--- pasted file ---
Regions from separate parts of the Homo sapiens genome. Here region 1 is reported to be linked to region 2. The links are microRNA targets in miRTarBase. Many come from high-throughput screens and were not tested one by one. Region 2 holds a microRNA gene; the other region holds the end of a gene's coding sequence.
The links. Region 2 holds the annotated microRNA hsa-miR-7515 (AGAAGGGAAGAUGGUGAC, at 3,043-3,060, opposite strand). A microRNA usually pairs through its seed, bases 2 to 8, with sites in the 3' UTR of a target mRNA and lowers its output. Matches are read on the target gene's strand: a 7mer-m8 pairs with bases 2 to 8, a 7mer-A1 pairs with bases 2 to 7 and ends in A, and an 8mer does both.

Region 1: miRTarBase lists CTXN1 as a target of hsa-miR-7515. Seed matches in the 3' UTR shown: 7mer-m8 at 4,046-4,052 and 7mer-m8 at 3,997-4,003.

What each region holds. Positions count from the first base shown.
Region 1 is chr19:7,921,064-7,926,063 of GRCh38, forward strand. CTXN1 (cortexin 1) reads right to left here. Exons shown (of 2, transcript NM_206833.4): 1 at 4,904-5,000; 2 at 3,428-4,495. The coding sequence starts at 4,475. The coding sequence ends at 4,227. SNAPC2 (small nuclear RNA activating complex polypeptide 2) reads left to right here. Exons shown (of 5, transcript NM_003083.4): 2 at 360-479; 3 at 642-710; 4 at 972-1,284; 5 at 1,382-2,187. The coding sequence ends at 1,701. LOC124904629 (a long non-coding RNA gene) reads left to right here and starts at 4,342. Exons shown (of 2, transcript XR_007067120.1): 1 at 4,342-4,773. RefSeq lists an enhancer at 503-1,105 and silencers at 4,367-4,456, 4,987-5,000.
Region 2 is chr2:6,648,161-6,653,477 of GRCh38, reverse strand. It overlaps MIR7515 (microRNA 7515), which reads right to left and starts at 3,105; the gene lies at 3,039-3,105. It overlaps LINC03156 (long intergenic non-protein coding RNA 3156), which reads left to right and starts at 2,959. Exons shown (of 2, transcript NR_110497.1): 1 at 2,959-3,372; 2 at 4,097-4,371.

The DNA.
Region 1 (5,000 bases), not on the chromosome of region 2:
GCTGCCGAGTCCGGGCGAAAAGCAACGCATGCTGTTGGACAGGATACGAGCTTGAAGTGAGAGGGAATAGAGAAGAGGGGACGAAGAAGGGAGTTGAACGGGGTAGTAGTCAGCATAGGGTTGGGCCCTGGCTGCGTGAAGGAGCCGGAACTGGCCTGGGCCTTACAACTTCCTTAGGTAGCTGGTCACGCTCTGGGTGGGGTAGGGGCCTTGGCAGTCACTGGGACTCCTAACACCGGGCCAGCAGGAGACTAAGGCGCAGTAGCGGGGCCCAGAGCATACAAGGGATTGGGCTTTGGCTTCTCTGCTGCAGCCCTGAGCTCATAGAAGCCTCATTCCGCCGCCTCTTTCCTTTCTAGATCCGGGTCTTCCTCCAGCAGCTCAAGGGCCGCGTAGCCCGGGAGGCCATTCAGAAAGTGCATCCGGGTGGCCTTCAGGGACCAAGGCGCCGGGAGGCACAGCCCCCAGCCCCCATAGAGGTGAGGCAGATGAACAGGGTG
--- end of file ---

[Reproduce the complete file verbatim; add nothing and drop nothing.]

Regions from separate parts of the Homo sapiens genome. Here region 1 is reported to be linked to region 2. The links are microRNA targets in miRTarBase. Many come from high-throughput screens and were not tested one by one. Region 2 holds a microRNA gene; the other region holds the end of a gene's coding sequence.
The links. Region 2 holds the annotated microRNA hsa-miR-7515 (AGAAGGGAAGAUGGUGAC, at 3,043-3,060, opposite strand). A microRNA usually pairs through its seed, bases 2 to 8, with sites in the 3' UTR of a target mRNA and lowers its output. Matches are read on the target gene's strand: a 7mer-m8 pairs with bases 2 to 8, a 7mer-A1 pairs with bases 2 to 7 and ends in A, and an 8mer does both.

Region 1: miRTarBase lists CTXN1 as a target of hsa-miR-7515. Seed matches in the 3' UTR shown: 7mer-m8 at 4,046-4,052 and 7mer-m8 at 3,997-4,003.

What each region holds. Positions count from the first base shown.
Region 1 is chr19:7,921,064-7,926,063 of GRCh38, forward strand. CTXN1 (cortexin 1) reads right to left here. Exons shown (of 2, transcript NM_206833.4): 1 at 4,904-5,000; 2 at 3,428-4,495. The coding sequence starts at 4,475. The coding sequence ends at 4,227. SNAPC2 (small nuclear RNA activating complex polypeptide 2) reads left to right here. Exons shown (of 5, transcript NM_003083.4): 2 at 360-479; 3 at 642-710; 4 at 972-1,284; 5 at 1,382-2,187. The coding sequence ends at 1,701. LOC124904629 (a long non-coding RNA gene) reads left to right here and starts at 4,342. Exons shown (of 2, transcript XR_007067120.1): 1 at 4,342-4,773. RefSeq lists an enhancer at 503-1,105 and silencers at 4,367-4,456, 4,987-5,000.
Region 2 is chr2:6,648,161-6,653,477 of GRCh38, reverse strand. It overlaps MIR7515 (microRNA 7515), which reads right to left and starts at 3,105; the gene lies at 3,039-3,105. It overlaps LINC03156 (long intergenic non-protein coding RNA 3156), which reads left to right and starts at 2,959. Exons shown (of 2, transcript NR_110497.1): 1 at 2,959-3,372; 2 at 4,097-4,371.

The DNA.
Region 1 (5,000 bases), not on the chromosome of region 2:
GCTGCCGAGTCCGGGCGAAAAGCAACGCATGCTGTTGGACAGGATACGAGCTTGAAGTGAGAGGGAATAGAGAAGAGGGGACGAAGAAGGGAGTTGAACGGGGTAGTAGTCAGCATAGGGTTGGGCCCTGGCTGCGTGAAGGAGCCGGAACTGGCCTGGGCCTTACAACTTCCTTAGGTAGCTGGTCACGCTCTGGGTGGGGTAGGGGCCTTGGCAGTCACTGGGACTCCTAACACCGGGCCAGCAGGAGACTAAGGCGCAGTAGCGGGGCCCAGAGCATACAAGGGATTGGGCTTTGGCTTCTCTGCTGCAGCCCTGAGCTCATAGAAGCCTCATTCCGCCGCCTCTTTCCTTTCTAGATCCGGGTCTTCCTCCAGCAGCTCAAGGGCCGCGTAGCCCGGGAGGCCATTCAGAAAGTGCATCCGGGTGGCCTTCAGGGACCAAGGCGCCGGGAGGCACAGCCCCCAGCCCCCATAGAGGTGAGGCAGATGAACAGGGTG